The Raoul Wallenberg Institute presented a report today that concludes that the number of juveniles below the age of 18 who are deprived of their liberty in ASEAN (Association of Southeast Asian Nations) countries could be reduced significantly if proper alternatives to criminal justice proceedings were applied to their fullest potential.
“A Measure of Last Resort? Juvenile Justice in ASEAN Member States” is the first study of its kind and was presented as part of the official programme of the 13th UN Congress on Crime Prevention and Criminal Justice in Doha.
The report provides statistical and narrative overviews of the juvenile justice situation and systems in all ASEAN countries.
“While the report confirms that there is a rise in juvenile crime in the region, it also finds that a remarkably low number of juveniles are in contact with the formal criminal justice system,” said Christian Ranheim from RWI’s Jakarta office.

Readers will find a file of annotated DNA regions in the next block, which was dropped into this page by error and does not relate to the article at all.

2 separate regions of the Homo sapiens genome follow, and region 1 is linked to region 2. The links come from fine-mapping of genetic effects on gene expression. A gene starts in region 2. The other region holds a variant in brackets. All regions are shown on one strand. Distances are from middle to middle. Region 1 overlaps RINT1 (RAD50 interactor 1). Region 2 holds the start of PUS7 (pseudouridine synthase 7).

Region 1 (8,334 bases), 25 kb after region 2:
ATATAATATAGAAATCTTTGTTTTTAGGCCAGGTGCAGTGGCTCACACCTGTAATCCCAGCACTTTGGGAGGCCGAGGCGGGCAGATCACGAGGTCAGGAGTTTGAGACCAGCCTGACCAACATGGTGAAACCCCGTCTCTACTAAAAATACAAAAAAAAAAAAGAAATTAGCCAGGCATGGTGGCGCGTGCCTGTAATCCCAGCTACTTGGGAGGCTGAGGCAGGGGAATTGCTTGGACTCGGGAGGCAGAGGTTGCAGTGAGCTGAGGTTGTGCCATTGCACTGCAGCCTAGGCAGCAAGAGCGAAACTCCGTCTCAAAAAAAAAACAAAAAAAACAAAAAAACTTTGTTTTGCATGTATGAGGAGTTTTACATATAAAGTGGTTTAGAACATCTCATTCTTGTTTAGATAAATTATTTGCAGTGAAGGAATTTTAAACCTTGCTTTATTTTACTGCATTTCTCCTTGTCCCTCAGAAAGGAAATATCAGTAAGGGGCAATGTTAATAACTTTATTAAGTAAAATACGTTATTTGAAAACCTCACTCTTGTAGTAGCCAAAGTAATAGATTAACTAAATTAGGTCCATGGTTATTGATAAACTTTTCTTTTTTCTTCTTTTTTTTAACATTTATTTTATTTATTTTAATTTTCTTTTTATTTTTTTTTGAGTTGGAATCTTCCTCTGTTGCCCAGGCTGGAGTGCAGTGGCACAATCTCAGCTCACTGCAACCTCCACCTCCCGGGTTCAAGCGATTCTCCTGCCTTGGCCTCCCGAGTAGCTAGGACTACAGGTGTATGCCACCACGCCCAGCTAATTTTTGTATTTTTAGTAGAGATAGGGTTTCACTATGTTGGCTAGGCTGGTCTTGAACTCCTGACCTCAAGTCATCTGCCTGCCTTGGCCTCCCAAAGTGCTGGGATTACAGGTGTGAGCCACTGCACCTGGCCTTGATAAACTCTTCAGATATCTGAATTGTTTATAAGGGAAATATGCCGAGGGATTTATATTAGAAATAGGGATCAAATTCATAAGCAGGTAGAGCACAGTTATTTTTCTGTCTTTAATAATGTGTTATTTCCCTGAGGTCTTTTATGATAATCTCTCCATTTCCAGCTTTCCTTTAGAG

The study presents, for the first time, statistics on the juvenile justice situation in the region, which show that each year 70,000 children are charged with a criminal offence in ASEAN countries. This is far less than in other comparable parts of the world. While this may be due to underreporting of crimes, crime levels in South East Asia are known to be low. Furthermore, it is reported that at any time, 16,000 juveniles below the age of 18 are deprived of their liberty in the region.
“The study identifies a number of issues of common concern across member states, and RWI hopes that it may lead to new initiatives and dialogue that may in the future enhance the protection of children in conflict with the law in the ASEAN region,” says Ranheim.
The report has been financed by Swedish Development Cooperation, under RWI’s Regional Asia Programme, and carried out under the auspices of RWI’s office in Jakarta.